Coconut Palm, Facts and Info on Coconut Palm Trees
Here is some detailed information on coconut palm trees.
The coconut palm, Cocos nucifera, is a member of the family Arecaceae (palm family). It is the only accepted species in the genus Cocos.
Cocos nucifera is a large palm, growing up to 30 metres (98 ft) tall, with pinnate leaves 4 to 6 metres (13 to 20 ft) long, and pinnae 60 to 90 cm long; old leaves break away cleanly, leaving the trunk smooth. The term coconut can refer to the entire coconut palm, the seed, or the fruit, which is not a botanical nut.
The spelling cocoanut is an old-fashioned form of the word.
The coconut palm is grown throughout the tropics for decoration, as well as for its many culinary and non-culinary uses; virtually every part of the coconut palm can be utilized by humans in some manner. However, the extent of cultivation in the tropics is threatening a number of habitats such as mangroves; an example of such damage to an ecoregion is in the Petenes mangroves of the Yucatan.
The coconut has spread across much of the tropics, probably aided in many cases by seafaring people. Coconut fruit in the wild is light, buoyant and highly water resistant, and evolved to disperse significant distances via marine currents.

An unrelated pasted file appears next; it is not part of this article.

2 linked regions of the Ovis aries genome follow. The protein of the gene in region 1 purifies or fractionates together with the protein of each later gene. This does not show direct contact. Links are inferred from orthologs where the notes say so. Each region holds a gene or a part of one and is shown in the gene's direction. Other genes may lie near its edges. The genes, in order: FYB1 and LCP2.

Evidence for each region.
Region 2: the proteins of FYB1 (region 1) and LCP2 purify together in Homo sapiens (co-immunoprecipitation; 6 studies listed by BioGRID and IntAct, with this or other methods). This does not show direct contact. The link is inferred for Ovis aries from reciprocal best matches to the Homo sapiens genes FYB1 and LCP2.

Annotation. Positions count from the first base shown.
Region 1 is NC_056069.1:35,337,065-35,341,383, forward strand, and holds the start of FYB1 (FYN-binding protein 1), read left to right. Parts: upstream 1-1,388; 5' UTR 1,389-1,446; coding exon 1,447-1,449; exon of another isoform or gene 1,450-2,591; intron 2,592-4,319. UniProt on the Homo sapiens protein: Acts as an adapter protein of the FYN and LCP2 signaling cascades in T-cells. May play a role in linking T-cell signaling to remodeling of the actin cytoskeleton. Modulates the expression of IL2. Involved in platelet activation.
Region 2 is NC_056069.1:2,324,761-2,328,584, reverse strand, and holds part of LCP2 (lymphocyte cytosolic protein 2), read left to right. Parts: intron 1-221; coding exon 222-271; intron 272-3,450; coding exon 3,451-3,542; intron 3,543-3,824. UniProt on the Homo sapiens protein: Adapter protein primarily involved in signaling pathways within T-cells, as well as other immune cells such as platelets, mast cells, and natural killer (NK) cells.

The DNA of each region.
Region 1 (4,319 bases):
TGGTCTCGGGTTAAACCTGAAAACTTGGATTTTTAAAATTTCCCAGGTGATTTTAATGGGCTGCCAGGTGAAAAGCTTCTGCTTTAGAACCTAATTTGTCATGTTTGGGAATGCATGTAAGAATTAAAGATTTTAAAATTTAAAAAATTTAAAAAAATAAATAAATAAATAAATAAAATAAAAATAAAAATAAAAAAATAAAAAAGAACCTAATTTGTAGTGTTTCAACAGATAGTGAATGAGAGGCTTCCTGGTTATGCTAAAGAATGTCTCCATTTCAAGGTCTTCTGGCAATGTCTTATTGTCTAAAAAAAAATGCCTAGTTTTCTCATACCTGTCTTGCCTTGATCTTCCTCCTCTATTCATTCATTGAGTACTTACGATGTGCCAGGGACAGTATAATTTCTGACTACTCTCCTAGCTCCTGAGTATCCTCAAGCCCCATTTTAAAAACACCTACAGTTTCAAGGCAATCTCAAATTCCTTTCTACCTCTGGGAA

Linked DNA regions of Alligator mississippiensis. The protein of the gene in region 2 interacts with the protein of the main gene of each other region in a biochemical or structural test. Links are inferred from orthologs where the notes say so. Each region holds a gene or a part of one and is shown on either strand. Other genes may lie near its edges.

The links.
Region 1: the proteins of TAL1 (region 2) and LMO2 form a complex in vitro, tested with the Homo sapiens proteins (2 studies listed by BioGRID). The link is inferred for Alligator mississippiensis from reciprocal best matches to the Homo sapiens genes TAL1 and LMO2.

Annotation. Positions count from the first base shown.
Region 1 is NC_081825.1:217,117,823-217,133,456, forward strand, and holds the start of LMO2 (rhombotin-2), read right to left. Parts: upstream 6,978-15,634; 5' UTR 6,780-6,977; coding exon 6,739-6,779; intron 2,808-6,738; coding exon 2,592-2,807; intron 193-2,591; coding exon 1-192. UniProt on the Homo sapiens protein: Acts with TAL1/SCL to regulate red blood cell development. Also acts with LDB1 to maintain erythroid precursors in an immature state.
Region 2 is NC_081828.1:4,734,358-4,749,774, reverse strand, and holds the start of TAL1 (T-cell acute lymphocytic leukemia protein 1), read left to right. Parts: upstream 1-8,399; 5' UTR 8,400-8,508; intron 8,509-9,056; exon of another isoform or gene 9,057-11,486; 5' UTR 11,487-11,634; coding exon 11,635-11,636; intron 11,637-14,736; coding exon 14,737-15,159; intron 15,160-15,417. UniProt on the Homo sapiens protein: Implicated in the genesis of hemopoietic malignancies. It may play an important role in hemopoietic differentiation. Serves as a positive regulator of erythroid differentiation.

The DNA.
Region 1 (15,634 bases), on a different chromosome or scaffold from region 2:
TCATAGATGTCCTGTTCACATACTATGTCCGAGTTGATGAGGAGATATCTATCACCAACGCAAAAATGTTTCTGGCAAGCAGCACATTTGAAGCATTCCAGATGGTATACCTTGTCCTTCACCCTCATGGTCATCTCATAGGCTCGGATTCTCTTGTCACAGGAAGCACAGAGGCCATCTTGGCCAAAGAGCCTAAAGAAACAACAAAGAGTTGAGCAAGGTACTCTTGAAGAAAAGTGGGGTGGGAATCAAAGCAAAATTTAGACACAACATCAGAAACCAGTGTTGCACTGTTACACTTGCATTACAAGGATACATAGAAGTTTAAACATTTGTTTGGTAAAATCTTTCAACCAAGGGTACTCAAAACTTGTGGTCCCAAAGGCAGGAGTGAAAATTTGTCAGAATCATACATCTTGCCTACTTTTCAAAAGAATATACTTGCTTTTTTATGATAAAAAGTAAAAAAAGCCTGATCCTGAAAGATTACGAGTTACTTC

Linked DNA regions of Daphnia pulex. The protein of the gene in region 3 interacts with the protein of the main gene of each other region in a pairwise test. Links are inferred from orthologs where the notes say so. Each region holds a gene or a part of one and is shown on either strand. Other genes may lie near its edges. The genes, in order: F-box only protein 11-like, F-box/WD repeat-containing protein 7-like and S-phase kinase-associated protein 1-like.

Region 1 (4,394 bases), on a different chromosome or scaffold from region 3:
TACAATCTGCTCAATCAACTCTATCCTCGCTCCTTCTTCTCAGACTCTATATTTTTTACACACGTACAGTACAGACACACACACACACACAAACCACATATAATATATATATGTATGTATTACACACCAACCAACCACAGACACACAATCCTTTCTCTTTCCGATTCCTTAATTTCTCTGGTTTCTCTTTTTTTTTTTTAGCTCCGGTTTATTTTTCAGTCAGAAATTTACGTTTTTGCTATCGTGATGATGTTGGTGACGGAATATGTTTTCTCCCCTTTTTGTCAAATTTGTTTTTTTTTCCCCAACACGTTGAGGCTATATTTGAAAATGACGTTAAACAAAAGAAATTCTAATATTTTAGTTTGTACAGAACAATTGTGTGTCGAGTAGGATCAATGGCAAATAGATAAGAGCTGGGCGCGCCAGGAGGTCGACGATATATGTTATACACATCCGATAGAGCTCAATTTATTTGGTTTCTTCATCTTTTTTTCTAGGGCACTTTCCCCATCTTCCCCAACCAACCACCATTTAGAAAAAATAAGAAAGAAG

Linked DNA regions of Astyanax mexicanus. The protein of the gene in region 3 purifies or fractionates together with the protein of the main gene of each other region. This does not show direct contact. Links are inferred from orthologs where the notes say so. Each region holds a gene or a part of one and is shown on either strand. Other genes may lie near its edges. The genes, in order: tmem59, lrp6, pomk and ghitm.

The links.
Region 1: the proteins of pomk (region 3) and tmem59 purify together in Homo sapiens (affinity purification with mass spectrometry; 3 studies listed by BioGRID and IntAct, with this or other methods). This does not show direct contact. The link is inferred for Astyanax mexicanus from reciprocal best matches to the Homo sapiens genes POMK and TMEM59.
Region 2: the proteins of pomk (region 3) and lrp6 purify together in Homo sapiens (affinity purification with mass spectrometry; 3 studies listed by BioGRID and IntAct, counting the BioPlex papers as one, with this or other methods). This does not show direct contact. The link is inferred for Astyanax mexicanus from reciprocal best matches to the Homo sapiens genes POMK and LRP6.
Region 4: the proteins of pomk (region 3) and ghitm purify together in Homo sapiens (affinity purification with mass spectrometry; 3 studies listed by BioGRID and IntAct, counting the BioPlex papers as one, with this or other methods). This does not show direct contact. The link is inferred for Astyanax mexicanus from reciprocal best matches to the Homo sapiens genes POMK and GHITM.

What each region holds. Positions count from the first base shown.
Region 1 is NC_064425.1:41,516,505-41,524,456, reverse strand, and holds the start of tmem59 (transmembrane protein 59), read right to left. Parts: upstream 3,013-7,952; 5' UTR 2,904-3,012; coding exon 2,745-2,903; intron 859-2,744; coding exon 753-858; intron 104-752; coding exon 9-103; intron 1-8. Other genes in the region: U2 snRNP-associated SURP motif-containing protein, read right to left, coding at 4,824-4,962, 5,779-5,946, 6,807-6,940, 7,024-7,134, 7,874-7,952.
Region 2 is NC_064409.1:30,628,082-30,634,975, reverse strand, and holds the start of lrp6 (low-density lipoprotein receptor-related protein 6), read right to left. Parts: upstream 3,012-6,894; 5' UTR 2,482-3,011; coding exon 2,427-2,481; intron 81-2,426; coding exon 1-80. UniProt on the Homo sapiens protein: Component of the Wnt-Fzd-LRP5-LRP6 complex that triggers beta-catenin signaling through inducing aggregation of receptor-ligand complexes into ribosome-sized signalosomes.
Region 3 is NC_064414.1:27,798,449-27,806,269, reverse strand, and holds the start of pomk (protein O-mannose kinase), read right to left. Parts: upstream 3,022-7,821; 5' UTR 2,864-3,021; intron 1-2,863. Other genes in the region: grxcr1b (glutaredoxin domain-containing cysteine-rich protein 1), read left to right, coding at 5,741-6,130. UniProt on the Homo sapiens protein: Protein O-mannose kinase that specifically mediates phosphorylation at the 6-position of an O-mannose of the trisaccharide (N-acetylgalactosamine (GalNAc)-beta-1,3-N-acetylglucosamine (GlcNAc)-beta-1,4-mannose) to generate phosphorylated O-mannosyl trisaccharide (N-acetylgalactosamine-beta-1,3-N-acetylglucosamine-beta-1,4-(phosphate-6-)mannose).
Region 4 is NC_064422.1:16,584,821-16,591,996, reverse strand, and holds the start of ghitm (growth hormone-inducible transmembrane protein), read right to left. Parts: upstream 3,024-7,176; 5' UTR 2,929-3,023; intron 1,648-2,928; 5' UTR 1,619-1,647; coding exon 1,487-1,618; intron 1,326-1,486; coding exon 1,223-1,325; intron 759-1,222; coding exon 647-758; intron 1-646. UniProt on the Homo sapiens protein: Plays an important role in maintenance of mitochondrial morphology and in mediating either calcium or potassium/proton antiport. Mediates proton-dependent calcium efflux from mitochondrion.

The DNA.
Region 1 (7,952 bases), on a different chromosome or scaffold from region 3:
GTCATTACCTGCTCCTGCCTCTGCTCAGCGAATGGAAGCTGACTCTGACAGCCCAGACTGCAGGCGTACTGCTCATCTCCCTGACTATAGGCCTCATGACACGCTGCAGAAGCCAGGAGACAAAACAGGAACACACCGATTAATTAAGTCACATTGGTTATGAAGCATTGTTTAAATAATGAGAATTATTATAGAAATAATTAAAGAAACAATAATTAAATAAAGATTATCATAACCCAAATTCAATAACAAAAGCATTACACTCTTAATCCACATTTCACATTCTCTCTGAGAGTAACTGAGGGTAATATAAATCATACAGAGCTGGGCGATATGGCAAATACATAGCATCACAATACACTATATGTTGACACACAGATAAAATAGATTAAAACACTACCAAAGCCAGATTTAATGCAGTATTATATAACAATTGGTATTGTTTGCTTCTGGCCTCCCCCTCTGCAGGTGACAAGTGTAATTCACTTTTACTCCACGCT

The coconut palm thrives on sandy soils and is highly tolerant of salinity. It prefers areas with abundant sunlight and regular rainfall (150 cm to 250 cm annually), which makes colonizing shorelines of the tropics relatively straightforward. Coconuts also need high humidity (70 to 80%+) for optimum growth, which is why they are rarely seen in areas with low humidity, like the south eastern Mediterranean or Andalusia, even where temperatures are high enough (regularly above 24 degrees celsius or 75.2 degrees Fr.).
Coconut palms require warm conditions for successful growth, and are intolerant of cold weather.
Coconut trees are very hard to establish in dry climates, and cannot grow there without frequent irrigation; in drought conditions, the new leaves do not open well, and older leaves may become desiccated; fruit also tends to be shed.
Coconut palms are grown in more than 80 countries of the world, with a total production of 61 million tonnes per year.
In some parts of the world (Thailand and Malaysia), trained pig-tailed macaques are used to harvest coconuts. Training schools for pig-tailed macaques still exist both in southern Thailand, and in the Malaysian state of Kelantan.
Technically, the coconut is a drupe, a fruit with a fleshy layer, not a true nut.
The flesh on the inside, referred to as "meat" can be eaten raw, cooked or dried
The center of the coconut contains coconut water which is a very nutritous drink
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